How to deflect unrequited love from hackers this Valentine's Day
How to deflect unrequited love from hackers this Valentine's Day
Much like the cyber-world, Valentine's day is fraught with tension – think of the unwanted romantic advances of an admirer just like the attempts of a hacker to capture your attention. 

Just like a good love story, last year was full of twists and turns in the cyber-crime world. There were major outbreaks, new infection methods and the rapid evolution of the crypto-currency crime industry. With unwanted attention coming from so many angles, what can businesses do to ensure they successfully deflect hackers' advances? 

Do not open emails from unknown sources 

Love letters. OK, they may have been slightly outdated by online messaging, but the thrill of the envelope has led to many hearts a-flutter over the years. Some of that feeling, of course, comes from the fact that the contents are unknown to you. While this is fine for the average love note found on your desk or pushed through your letterbox, the risks of unknown content are far more immediate when delivered via email.  

Scammers and threat actors are looking to exploit this, in 2017 we saw a considerable amount of exploit methods favouring email distribution. Meaning that it is a clearly a method that works. 

These emails often contain PDF or Word attachments that are traps, links to malicious websites, or a gateway to accidentally downloading unwanted software like spyware. Malspam is often deployed via social engineering tactics – by appearing to be someone else – to get you to open the attachment or click a link in the message body.

Never download or view attachments from unknown senders and always treat them as suspicious unless the information exchange has knowingly been initiated by you. Practicing good habits when opening emails that are not from a trusted source will help you stay safe from the unwanted attention of cyber-criminals.

Install effective antivirus and antispam software

If you're heading out on that first date on Valentine's day, it's important to have all of your plans arranged beforehand. Tell people you live with where you're going, when you'll be back and what number they can reach you on – a line of security for peace of mind. Any forays out into the digital world need the same kind of back-up; making sure your antivirus software is up and running and that all updates are installed will give you some of that peace of mind when online.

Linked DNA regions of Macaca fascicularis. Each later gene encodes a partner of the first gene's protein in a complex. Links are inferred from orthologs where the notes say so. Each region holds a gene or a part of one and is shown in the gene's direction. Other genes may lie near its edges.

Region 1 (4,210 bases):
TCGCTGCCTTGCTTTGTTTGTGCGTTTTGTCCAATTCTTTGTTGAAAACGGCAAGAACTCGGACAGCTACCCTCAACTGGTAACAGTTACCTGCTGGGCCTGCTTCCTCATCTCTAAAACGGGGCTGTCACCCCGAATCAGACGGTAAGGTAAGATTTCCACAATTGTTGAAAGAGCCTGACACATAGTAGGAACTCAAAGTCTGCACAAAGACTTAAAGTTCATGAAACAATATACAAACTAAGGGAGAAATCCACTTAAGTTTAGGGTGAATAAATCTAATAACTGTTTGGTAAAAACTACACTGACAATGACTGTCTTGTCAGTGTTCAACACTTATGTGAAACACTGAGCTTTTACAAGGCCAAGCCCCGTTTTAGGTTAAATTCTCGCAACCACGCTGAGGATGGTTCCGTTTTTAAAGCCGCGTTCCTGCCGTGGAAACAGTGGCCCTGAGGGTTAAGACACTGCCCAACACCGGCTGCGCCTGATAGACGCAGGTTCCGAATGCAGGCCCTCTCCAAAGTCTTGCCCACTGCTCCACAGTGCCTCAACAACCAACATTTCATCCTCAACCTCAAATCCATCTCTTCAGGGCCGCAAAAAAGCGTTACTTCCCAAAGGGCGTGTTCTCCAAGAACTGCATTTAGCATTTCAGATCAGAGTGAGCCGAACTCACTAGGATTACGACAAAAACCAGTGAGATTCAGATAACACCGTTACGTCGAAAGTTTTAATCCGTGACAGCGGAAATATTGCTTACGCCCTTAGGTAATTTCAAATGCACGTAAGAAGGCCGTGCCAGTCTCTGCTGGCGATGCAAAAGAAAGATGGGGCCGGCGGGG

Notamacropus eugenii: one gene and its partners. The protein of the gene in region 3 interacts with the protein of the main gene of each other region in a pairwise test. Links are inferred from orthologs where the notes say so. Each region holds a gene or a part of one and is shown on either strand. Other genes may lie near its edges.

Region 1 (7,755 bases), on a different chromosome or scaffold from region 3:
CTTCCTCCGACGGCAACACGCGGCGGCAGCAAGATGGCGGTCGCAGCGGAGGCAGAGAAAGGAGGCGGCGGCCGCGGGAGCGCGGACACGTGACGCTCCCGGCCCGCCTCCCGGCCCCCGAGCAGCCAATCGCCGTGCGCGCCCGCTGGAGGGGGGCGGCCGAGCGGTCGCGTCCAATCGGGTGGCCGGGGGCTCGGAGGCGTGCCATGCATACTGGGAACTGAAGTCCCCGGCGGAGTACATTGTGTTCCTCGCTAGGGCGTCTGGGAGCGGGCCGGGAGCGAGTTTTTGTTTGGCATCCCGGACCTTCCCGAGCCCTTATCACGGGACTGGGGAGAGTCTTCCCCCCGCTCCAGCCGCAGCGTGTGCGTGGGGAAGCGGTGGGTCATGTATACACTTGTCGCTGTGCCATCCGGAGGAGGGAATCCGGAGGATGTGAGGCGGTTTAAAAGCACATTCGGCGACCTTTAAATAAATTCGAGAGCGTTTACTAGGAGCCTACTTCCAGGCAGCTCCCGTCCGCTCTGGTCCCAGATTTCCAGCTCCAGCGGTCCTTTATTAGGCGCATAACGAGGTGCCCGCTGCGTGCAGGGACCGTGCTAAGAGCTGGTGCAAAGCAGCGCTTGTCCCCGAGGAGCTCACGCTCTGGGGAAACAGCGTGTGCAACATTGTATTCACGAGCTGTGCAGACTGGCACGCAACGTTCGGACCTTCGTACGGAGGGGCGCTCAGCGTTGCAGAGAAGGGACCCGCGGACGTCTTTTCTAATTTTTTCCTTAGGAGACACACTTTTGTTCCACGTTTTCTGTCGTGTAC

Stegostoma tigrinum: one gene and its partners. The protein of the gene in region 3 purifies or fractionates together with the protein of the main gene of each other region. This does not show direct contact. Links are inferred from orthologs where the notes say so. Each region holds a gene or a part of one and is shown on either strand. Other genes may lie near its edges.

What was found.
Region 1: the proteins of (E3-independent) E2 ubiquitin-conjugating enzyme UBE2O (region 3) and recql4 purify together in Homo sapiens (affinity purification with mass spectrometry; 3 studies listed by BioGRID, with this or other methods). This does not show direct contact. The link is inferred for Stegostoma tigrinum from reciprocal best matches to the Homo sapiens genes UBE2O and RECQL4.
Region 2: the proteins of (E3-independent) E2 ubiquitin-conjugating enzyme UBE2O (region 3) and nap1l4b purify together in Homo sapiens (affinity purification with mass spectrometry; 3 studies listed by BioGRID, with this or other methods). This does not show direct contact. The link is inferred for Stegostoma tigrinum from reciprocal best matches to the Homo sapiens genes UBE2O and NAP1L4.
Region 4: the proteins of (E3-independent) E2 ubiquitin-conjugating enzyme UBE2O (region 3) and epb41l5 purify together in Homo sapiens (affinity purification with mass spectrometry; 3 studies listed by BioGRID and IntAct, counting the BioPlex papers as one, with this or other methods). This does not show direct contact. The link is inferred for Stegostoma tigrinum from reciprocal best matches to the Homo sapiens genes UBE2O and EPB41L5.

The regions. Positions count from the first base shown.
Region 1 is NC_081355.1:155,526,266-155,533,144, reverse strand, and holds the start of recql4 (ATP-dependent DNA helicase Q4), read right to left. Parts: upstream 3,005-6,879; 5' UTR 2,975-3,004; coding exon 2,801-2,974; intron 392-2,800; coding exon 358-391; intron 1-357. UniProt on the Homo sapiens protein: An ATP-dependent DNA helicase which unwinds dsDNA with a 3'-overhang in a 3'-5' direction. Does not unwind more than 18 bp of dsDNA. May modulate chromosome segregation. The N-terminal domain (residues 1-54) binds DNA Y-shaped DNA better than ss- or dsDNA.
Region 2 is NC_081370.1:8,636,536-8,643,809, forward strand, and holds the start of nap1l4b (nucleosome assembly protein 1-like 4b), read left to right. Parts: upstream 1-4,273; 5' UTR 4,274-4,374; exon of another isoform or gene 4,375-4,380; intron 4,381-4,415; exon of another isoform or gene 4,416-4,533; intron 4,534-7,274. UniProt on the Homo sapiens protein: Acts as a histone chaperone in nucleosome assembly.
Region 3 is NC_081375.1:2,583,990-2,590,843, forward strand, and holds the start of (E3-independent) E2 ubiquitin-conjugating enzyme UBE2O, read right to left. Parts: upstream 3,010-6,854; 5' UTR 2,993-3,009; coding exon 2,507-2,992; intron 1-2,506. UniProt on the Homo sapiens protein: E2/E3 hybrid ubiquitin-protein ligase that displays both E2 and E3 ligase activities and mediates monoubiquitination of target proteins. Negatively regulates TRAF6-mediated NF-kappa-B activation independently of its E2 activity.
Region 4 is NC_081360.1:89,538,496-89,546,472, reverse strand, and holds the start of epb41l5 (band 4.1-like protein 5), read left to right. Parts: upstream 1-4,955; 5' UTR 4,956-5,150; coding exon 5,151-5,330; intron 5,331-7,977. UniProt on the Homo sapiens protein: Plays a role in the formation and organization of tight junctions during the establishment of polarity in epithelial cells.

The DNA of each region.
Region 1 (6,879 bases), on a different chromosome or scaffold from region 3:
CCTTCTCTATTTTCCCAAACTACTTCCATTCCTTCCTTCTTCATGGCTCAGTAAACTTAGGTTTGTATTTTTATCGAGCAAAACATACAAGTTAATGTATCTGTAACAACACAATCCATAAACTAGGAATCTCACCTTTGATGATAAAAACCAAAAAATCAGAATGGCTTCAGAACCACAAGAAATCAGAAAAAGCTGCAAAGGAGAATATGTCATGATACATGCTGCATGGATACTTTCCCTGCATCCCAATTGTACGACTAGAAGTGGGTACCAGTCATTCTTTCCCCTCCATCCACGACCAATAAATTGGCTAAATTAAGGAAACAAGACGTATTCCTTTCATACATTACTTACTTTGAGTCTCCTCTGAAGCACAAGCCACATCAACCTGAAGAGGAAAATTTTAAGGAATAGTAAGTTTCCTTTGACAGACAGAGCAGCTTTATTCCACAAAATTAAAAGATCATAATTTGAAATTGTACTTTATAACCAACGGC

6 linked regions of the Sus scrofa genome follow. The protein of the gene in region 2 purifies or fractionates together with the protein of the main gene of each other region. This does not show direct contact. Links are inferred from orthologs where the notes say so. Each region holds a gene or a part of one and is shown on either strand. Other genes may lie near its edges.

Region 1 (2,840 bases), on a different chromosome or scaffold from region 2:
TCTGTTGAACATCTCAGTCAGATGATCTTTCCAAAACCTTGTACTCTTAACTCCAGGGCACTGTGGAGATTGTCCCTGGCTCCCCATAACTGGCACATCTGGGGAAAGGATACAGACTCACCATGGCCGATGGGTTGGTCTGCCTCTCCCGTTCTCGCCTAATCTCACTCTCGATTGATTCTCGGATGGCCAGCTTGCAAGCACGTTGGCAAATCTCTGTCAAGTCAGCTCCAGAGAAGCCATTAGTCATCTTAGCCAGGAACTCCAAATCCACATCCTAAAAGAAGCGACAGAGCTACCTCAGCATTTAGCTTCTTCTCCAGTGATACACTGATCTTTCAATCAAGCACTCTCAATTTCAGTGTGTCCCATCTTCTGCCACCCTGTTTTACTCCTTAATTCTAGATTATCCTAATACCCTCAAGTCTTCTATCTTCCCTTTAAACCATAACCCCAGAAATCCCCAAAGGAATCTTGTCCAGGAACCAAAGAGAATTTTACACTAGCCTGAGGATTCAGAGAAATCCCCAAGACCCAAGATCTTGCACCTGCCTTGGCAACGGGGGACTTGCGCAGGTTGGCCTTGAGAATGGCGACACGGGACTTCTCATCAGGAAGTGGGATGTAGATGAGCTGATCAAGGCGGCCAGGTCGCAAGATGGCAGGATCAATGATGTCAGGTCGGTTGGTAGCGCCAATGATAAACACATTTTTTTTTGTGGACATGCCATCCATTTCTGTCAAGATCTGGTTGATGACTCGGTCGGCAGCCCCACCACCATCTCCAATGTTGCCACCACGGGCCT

Installing security software that includes protection against spyware and ransomware will help ensure that your machine is covered. Having a layered-defence tactic and practicing basic computer hygiene are ways to be certain that your information is safe from the unsolicited attention cyber-criminals are showing you and your business. One way to protect and prevent yourself from ransomware is to invest in a cyber-security program with real-time protection that can thwart advanced attacks. This software does not need to cost a fortune, many cyber-security providers offer affordable packages and freemium models.

Share experiences

For every crush, breakup and nervous date, there's a parent, sibling or friend which has been through a similar situation that can give you some good advice. It's the same for the ever-increasingly active cyber-security community, we can use the advice of others to learn and grow. Collective knowledge and insights into the activity of hackers will shed light on the tactics they are using and stop them in their tracks. 

However, due to cyber-crime's infancy – in comparison to traditional forms of crime – there is still some reservation among legislators to recognise its financial and emotional impact. This often makes cyber-crime more difficult to prosecute, further adding to victims' feelings of helplessness. The different perception of the types of cyber-crime and the lasting effects it can have, has a significant impact on the way victims are treated. For instance, public shaming of victims is unproductive in the battle of prevention and protection. It also further encourages the reaction of paying for the silence of the perpetrators. We know nobody is immune to cyber-attacks. So, we must change how we deal with victims and treat it as a learning experience rather than a scolding. 

Like in any relationship, communication is key. Therefore, an honest and empathic environment, without fear of embarrassment or reprisal, will help encourage the flow of information and will prove invaluable in recognising vulnerabilities and potentially aid in the efforts of law enforcement.

Contributed by Justin Dolly, EVP, chief security officer and CIO at Malwarebytes.

*Note: The views expressed in this blog are those of the author and do not necessarily reflect the views of SC Media UK or Haymarket Media